What is adenomyosis?
Adenomyosis is a disease that occurs when the cells that normally line the uterus grow into the muscular tissue of the uterine wall. It occurs most often in women older than 30 who have had a full-term pregnancy. It is rare in women who have not had a full-term pregnancy.
Adenomyosis does not occur after menopause. But adenomyosis that was present before menopause may be diagnosed after menopause. It may also be found in tissue samples after pelvic surgery in postmenopausal women.
What causes it?
The cause of adenomyosis is not fully understood. Some researchers believe that it is the result of damage to the inner wall of the uterus during pregnancy, labor, delivery, or a surgical procedure.
What are the symptoms?
Most women with adenomyosis do not have any symptoms. Adenomyosis is frequently found in uterine tissue biopsies after pelvic surgery such as laparotomy or laparoscopy has been done. When symptoms are present, they include:
- Heavy or prolonged menstrual periods (menorrhagia).
- Painful menstruation (dysmenorrhea).
- Recent onset of menstrual cramping that is gradually getting worse from one period to the next.
How is it diagnosed?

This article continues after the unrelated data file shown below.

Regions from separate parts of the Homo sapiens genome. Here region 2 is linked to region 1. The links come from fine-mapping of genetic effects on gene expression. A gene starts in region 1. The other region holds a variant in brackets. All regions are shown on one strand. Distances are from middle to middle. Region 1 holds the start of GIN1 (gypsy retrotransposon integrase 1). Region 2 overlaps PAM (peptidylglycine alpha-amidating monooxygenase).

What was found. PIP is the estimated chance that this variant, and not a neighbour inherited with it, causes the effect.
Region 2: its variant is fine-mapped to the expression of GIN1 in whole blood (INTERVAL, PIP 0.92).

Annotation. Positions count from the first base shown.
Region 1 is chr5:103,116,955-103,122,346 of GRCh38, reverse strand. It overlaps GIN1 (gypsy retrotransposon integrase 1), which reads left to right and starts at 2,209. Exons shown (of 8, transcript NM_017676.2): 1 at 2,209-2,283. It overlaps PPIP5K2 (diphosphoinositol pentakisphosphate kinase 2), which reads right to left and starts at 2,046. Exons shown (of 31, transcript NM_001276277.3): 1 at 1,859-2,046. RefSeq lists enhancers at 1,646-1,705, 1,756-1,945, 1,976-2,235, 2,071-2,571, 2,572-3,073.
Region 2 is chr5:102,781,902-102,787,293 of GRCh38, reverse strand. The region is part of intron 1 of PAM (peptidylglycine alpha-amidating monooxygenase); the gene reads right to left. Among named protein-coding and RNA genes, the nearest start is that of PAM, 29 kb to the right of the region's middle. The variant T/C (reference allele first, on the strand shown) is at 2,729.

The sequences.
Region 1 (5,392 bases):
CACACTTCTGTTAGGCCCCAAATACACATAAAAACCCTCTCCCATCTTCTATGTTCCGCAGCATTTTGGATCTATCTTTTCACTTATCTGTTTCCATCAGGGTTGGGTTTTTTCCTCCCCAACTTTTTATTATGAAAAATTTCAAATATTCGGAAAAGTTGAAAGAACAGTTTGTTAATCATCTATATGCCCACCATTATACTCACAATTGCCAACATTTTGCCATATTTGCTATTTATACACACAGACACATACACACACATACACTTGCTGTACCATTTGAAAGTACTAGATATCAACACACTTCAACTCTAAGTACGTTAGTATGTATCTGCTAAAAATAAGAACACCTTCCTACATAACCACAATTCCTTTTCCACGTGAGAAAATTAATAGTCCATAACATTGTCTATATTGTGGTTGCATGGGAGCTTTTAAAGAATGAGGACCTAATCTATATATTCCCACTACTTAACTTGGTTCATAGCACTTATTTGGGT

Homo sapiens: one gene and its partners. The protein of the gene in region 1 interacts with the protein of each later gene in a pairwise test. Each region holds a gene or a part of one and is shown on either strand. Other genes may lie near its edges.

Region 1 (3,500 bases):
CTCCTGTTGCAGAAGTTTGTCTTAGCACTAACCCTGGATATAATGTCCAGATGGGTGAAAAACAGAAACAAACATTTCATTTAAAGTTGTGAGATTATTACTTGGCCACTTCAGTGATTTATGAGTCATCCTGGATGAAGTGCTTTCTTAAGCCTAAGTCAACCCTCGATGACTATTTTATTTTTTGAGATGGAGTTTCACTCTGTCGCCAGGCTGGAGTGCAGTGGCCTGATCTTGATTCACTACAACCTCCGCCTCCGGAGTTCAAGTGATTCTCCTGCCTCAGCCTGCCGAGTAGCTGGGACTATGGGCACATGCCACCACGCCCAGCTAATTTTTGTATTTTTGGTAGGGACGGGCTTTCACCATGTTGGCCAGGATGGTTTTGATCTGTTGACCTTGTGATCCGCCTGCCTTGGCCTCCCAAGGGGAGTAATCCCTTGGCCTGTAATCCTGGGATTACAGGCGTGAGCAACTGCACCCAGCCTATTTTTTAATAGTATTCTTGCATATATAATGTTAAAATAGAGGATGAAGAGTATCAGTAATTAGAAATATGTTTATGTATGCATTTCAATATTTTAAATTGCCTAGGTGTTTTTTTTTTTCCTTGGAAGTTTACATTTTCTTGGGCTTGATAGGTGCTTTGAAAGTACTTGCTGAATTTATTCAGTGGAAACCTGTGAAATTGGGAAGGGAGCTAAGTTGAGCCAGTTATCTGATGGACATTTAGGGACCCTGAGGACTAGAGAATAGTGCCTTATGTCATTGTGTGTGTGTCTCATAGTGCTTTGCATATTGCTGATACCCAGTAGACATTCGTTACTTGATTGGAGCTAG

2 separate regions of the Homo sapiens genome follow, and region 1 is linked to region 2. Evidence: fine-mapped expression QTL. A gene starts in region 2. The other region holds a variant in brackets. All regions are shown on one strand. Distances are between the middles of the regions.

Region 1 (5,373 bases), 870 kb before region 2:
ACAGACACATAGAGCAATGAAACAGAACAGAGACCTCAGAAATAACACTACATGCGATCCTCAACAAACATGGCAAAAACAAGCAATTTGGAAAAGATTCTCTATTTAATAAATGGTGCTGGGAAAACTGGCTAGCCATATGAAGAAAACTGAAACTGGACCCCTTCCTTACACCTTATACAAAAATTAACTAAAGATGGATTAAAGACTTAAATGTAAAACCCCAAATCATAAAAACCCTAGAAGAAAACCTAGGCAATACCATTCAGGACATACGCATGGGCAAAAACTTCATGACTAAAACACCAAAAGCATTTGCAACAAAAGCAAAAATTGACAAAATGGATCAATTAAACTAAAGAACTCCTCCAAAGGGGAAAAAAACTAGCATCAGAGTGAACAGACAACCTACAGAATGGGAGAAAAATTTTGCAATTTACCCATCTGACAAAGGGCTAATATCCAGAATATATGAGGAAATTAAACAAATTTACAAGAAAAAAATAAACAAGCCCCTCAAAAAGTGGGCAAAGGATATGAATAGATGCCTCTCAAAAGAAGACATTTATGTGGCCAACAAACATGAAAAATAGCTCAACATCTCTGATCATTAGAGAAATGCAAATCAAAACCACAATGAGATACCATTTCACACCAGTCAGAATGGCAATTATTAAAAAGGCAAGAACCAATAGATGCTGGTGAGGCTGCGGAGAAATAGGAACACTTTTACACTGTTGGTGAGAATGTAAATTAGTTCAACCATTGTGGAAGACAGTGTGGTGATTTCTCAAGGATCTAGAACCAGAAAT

When symptoms occur, the evaluation of suspected adenomyosis may include:
- History of symptoms, menstrual periods, and family history.
- Pelvic exam, which may reveal a large, soft, or tender uterus.
- A sample of the tissue of the wall of the uterus (endometrial biopsy).
- Pelvic ultrasound, which may help tell adenomyosis from other pelvic tumors.
- Hysteroscopy. This test allows the doctor to examine and take samples of the lining of the uterus.
- MRI of the pelvis.
The diagnosis of adenomyosis can be made only after a pathologist examines uterine wall tissue samples. Adenomyosis is often discovered after a hysterectomy.
How is adenomyosis treated?
Most women with adenomyosis do not have any symptoms. When pelvic pain or heavy menstrual bleeding is present, suspected adenomyosis is often successfully treated with nonsteroidal anti-inflammatory drugs (NSAIDs). A hysterectomy may be needed if you have severe symptoms but are not approaching menopause. Symptoms go away after menopause is complete or after hysterectomy.
Current as of: February 11, 2021
Author: Healthwise Staff
Sarah Marshall MD - Family Medicine
Kathleen Romito MD - Family Medicine
Martin J. Gabica MD - Family Medicine
Kevin C. Kiley MD - Obstetrics and Gynecology